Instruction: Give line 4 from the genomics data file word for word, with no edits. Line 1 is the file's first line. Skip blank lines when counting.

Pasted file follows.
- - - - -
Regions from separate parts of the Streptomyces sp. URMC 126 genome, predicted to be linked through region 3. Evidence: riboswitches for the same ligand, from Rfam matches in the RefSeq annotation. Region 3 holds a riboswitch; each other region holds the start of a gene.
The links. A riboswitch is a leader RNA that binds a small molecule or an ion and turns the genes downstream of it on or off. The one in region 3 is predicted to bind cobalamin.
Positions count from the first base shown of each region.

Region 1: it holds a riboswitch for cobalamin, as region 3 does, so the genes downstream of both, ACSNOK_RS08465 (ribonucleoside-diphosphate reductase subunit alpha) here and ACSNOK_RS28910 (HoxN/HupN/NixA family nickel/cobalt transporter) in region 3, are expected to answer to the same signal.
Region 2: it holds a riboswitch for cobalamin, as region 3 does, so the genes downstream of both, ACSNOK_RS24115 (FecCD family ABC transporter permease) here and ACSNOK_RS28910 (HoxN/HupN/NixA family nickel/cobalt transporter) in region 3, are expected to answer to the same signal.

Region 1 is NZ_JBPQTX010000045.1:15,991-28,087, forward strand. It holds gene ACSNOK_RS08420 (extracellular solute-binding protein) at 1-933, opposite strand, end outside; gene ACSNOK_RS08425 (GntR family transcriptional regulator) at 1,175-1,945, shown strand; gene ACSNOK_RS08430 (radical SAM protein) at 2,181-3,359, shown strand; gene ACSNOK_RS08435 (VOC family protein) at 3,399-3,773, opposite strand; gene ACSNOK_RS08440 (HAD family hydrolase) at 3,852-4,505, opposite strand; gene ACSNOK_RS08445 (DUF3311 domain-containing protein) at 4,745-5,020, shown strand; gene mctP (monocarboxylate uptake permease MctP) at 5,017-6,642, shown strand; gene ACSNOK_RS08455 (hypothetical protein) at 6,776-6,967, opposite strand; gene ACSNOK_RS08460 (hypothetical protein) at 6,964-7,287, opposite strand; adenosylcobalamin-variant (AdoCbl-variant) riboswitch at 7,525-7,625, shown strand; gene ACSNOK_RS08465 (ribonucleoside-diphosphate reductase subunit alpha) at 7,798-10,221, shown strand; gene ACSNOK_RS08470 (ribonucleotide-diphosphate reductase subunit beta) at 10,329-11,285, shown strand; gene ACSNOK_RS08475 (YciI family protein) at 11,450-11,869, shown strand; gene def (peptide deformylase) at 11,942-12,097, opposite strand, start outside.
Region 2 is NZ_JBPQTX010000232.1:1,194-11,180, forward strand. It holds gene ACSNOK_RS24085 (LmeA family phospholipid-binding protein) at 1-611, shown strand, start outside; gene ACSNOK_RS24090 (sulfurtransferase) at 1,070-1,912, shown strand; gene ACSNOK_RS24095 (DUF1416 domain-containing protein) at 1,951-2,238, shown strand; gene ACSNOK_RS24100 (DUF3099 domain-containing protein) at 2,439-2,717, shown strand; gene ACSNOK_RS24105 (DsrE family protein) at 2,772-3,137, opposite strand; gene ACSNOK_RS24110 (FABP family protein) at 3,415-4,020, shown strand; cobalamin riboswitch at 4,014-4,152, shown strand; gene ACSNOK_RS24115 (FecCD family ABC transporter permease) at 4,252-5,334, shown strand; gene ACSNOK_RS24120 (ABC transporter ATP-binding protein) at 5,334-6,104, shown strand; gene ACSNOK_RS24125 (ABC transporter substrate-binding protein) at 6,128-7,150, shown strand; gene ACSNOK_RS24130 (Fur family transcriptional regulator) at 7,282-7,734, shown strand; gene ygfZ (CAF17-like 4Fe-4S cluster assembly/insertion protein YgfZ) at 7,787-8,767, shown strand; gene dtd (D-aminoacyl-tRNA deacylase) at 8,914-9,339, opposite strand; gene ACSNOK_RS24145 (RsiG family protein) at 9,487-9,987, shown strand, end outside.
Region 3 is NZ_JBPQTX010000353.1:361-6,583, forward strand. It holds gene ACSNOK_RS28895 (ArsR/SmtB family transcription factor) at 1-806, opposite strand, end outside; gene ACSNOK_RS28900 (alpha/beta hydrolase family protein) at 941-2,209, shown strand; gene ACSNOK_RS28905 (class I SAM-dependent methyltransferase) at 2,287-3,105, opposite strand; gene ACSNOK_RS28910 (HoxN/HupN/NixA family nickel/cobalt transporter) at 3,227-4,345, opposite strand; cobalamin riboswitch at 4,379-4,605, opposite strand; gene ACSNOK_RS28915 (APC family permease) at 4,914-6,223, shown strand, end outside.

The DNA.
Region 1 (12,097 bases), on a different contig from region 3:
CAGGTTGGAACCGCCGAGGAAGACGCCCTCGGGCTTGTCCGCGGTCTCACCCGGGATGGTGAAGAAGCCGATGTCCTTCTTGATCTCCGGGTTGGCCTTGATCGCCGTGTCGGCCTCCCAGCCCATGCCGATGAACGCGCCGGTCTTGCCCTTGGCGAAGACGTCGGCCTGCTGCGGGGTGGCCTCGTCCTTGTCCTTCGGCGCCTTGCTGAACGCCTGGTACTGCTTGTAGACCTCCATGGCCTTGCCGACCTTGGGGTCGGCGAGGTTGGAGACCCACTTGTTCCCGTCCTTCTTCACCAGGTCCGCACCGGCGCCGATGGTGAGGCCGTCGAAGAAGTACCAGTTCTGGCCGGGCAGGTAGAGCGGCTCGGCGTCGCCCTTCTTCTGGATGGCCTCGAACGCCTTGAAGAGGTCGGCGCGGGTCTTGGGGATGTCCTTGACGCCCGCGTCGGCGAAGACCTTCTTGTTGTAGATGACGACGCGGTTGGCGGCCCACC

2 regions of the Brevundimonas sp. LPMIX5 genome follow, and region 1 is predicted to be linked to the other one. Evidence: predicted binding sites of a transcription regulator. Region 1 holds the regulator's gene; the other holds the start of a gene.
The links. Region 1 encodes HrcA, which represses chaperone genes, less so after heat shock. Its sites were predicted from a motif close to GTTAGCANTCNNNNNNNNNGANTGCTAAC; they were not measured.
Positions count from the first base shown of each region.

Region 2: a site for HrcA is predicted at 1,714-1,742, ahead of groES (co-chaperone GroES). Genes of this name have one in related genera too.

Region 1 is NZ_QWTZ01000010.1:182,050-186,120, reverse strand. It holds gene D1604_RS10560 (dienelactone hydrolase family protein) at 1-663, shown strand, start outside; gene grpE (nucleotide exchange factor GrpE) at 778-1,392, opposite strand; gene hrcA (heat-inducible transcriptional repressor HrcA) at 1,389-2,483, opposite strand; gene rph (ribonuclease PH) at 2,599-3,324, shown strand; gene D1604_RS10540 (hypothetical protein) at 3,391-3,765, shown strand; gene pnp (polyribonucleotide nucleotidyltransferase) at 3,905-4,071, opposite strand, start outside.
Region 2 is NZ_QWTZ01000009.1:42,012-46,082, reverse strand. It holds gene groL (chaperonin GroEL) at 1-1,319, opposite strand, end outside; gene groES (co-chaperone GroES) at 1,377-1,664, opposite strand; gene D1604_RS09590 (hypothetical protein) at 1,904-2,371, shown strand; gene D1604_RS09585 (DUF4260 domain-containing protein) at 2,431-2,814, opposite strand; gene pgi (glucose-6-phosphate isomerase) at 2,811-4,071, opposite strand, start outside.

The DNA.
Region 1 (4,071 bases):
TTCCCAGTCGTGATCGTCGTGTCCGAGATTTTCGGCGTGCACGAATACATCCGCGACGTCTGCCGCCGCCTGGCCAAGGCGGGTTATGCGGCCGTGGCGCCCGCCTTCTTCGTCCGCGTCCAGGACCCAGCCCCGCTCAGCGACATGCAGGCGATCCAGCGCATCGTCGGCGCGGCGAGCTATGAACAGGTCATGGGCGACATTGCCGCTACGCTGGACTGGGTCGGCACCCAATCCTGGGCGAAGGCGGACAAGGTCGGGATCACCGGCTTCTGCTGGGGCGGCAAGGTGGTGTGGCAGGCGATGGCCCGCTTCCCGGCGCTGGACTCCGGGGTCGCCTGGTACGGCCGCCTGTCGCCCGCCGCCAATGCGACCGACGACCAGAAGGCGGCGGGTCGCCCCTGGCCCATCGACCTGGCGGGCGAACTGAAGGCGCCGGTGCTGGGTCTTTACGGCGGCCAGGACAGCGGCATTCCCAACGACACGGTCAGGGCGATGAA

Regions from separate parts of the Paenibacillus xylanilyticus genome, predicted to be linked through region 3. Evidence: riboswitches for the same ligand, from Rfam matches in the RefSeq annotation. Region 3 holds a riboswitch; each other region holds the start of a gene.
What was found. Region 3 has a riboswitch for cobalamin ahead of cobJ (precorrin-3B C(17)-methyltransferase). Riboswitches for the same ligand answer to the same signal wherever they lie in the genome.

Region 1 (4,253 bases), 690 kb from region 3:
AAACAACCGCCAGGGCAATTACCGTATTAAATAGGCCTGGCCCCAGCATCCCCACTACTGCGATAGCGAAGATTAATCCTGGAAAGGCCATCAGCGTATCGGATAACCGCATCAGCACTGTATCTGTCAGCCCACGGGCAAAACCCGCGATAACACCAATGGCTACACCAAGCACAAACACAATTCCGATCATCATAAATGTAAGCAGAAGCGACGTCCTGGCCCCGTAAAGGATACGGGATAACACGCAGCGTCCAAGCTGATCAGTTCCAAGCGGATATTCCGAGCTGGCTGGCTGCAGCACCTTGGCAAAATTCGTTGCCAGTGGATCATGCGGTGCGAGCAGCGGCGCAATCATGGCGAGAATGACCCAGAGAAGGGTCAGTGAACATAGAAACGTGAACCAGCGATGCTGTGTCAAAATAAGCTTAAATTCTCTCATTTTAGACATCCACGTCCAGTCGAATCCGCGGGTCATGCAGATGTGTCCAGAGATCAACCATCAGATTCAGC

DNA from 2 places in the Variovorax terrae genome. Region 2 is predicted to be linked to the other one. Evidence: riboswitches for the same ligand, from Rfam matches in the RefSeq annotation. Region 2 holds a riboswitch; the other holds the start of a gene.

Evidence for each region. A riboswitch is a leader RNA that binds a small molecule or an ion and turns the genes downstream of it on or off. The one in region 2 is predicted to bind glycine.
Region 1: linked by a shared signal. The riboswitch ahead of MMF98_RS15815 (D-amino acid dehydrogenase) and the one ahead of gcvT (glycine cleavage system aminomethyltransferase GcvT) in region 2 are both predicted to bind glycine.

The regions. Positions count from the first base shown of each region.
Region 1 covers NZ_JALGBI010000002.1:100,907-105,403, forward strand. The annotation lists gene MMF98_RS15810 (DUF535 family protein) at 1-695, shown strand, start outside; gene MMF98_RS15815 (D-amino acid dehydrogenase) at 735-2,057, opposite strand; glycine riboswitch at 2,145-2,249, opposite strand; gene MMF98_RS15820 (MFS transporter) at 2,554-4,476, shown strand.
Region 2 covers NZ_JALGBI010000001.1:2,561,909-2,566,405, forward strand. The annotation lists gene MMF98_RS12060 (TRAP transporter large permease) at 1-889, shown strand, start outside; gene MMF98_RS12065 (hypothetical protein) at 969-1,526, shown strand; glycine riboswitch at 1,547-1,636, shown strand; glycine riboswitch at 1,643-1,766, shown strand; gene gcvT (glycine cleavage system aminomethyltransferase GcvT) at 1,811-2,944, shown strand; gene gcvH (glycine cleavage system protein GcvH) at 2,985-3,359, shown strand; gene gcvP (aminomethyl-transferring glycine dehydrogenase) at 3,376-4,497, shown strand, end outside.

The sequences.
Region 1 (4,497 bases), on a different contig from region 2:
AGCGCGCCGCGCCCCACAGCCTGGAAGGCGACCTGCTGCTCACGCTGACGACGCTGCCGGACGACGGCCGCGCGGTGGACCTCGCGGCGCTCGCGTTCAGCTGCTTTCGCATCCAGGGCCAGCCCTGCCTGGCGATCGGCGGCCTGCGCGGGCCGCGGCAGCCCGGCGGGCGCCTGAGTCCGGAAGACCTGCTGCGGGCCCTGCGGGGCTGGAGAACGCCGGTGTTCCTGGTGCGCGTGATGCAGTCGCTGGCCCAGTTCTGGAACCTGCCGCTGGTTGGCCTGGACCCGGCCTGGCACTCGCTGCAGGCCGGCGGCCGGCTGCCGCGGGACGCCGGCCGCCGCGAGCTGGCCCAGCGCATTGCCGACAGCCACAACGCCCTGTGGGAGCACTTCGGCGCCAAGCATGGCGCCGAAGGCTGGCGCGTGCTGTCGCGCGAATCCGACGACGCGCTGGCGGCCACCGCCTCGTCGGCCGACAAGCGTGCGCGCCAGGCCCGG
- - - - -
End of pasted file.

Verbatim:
Region 1: it holds a riboswitch for cobalamin, as region 3 does, so the genes downstream of both, ACSNOK_RS08465 (ribonucleoside-diphosphate reductase subunit alpha) here and ACSNOK_RS28910 (HoxN/HupN/NixA family nickel/cobalt transporter) in region 3, are expected to answer to the same signal.